Your Theory Determines What You Deserve
Six cards have been dealt face down on the table below. Turn the cards over. Mentally pick one card and memorize it, but be careful … do not indicate your card with your finger or mouse! Just relax and visualize your card. Then shuffle and re-deal the cards face up. What happened?
WHAT HAPPENED: You were so focused on your card that you ignored the remaining cards. By replacing the cards with other similar cards, I fooled you into thinking that I somehow read your mind and removed your card.
EXPLANATION: Your theory determines what you observe. With the cards, your concentration on your card prevented you from seeing the other cards. You looked only for your card and were unable to notice that all the other cards had changed. It is the same in life. If you believe you are creative, you will see evidence of your creativity everywhere. Likewise, if you feel you are not creative, then you will find evidence of that everywhere.
In this example, you are to identify a very briefly displayed card. Click on the card below when you are ready to proceed.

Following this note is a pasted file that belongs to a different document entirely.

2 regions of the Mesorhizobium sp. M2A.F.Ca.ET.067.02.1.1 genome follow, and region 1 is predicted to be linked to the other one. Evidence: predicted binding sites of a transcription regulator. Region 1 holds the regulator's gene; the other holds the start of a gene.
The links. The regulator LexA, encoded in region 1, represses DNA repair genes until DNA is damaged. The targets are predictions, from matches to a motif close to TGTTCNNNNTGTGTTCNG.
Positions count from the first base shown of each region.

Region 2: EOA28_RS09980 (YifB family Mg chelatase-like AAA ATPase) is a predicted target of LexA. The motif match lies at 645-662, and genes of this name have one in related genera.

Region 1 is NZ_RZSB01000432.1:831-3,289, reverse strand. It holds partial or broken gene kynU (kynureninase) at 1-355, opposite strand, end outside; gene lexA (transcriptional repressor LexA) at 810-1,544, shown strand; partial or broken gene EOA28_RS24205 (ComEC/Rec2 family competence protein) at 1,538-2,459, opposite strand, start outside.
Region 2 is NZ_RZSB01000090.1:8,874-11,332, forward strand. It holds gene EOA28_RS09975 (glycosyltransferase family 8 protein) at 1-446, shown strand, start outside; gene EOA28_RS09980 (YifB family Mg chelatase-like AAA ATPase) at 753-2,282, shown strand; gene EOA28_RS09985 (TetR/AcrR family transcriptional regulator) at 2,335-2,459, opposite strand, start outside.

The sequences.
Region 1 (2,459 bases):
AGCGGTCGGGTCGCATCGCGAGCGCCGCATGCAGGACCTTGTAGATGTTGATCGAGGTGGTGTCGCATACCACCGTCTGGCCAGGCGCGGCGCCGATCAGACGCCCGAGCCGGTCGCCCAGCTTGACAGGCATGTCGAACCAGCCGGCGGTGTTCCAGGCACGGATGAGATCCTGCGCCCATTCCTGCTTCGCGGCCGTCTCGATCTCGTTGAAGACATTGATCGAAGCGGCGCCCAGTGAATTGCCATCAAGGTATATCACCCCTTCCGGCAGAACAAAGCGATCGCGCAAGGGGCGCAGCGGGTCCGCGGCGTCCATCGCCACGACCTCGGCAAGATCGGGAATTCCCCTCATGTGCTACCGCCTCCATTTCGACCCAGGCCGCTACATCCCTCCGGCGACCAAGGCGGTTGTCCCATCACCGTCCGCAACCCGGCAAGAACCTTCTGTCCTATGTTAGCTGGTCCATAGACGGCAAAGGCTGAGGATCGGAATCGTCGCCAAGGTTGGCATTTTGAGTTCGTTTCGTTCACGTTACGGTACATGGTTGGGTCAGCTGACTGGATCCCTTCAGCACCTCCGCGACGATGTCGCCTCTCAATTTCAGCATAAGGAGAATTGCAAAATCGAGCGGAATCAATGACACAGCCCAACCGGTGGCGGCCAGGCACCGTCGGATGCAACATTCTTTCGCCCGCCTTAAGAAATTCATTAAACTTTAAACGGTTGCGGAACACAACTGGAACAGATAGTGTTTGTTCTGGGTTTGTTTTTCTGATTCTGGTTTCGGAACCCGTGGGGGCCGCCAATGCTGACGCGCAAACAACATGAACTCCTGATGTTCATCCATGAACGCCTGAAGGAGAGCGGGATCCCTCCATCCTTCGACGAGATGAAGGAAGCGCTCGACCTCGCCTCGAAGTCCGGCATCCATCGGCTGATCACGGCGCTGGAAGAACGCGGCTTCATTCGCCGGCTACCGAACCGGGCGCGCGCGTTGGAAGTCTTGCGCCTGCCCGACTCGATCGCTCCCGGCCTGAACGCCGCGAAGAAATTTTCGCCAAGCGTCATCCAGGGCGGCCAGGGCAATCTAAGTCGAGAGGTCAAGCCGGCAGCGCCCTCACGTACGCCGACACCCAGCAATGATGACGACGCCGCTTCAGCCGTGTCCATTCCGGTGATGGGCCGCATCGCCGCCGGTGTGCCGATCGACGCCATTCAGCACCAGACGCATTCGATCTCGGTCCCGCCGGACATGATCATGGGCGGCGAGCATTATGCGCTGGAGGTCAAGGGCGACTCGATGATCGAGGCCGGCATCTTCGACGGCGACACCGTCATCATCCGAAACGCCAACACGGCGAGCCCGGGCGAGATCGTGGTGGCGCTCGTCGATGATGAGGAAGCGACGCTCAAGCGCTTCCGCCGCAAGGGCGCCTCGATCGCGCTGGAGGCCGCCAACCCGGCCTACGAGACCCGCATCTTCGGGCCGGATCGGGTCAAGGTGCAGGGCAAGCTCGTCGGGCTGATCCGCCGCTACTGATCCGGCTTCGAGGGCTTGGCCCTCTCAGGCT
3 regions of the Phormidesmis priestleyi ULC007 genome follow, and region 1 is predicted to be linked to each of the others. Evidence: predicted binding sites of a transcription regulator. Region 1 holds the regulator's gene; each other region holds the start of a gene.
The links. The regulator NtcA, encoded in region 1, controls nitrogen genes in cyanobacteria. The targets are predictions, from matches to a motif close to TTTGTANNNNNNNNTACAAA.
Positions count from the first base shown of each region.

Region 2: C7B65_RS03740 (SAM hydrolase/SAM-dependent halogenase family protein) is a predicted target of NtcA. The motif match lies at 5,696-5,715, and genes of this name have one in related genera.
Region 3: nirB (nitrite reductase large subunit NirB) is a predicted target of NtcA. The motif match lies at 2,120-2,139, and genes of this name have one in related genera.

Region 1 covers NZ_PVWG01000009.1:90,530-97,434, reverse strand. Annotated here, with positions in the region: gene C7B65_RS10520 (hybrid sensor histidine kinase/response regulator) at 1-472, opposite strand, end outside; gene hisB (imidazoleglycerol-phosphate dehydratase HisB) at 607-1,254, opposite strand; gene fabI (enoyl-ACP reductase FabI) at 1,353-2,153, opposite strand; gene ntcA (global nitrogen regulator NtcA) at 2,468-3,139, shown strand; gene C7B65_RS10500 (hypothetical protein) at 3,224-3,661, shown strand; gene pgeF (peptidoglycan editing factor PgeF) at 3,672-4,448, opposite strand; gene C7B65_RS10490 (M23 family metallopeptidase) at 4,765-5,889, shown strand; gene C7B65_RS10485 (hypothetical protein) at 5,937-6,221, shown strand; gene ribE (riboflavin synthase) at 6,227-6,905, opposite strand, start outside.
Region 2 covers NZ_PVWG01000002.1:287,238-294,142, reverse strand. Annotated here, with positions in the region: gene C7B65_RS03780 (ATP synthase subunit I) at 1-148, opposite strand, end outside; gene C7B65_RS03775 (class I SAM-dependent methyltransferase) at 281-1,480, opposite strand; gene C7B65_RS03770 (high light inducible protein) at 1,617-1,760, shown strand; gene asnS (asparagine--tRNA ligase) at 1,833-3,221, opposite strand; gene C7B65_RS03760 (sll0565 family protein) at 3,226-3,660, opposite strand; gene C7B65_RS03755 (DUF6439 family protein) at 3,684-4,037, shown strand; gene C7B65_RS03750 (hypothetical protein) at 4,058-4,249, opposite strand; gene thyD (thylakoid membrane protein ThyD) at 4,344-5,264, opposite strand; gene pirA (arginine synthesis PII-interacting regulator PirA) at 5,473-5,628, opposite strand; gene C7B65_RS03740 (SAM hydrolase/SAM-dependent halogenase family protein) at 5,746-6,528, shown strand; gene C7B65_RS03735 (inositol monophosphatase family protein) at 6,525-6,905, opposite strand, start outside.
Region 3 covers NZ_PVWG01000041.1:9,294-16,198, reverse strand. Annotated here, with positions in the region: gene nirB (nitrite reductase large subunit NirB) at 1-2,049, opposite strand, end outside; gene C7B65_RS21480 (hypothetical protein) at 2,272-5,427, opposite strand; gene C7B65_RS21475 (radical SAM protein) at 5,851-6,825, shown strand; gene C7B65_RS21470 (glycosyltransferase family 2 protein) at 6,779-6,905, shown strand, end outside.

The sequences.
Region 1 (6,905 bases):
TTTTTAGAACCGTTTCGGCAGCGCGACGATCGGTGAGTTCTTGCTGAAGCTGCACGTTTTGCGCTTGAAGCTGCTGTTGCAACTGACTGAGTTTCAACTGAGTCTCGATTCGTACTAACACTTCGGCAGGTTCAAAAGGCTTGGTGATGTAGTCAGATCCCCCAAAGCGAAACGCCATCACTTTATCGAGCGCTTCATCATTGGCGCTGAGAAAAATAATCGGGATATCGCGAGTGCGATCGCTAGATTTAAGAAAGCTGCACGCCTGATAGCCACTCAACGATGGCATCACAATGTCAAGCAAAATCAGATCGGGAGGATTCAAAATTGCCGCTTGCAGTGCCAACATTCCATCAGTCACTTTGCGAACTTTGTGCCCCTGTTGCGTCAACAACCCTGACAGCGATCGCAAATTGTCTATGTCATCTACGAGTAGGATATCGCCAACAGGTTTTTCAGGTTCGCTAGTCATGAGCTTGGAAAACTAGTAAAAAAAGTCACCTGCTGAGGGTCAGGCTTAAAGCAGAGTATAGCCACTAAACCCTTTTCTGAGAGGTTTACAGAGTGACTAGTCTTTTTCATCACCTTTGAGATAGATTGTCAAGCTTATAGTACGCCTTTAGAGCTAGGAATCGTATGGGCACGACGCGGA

What did you just see?
WHAT HAPPENED: If you were fooled again, then this is another example of you seeing only that which confirms your theory. In this case, you believe you know cards. You unconsciously forced what you saw to conform to your image of a known card, thereby confirming your theory.
EXPLANATION: Numerous psychological experiments confirm this pattern of thinking. Psychologist Elizabeth Loftus, a University of California professor, helped explain why so many people in Washington, DC, said they saw a white van near the scene of the infamous sniper shootings in October, ’02. One person reported seeing a white van near one of the crime scenes. The chief of police, in response to a question, acknowledged a theory that the killers were driving a white van. His public acceptance of the theory made him appear certain a white van was involved, and because he mentioned no other theories, people suddenly began looking for a white van and seeing white vans everywhere.
In fact, the snipers used a dark colored Chevrolet Caprice automobile and no white van was involved. This "theory of a white van" allowed the killers to come and go as they wished. Always, witnesses were saying they saw a white van in the vicinity of the crime scene. The killers drove around murder scenes without a worry in the world. In fact, they were stopped three times by police for various reasons during the killing spree, and they were released because, like everyone else, the police were convinced the killer was driving a white van, not a dark colored Caprice.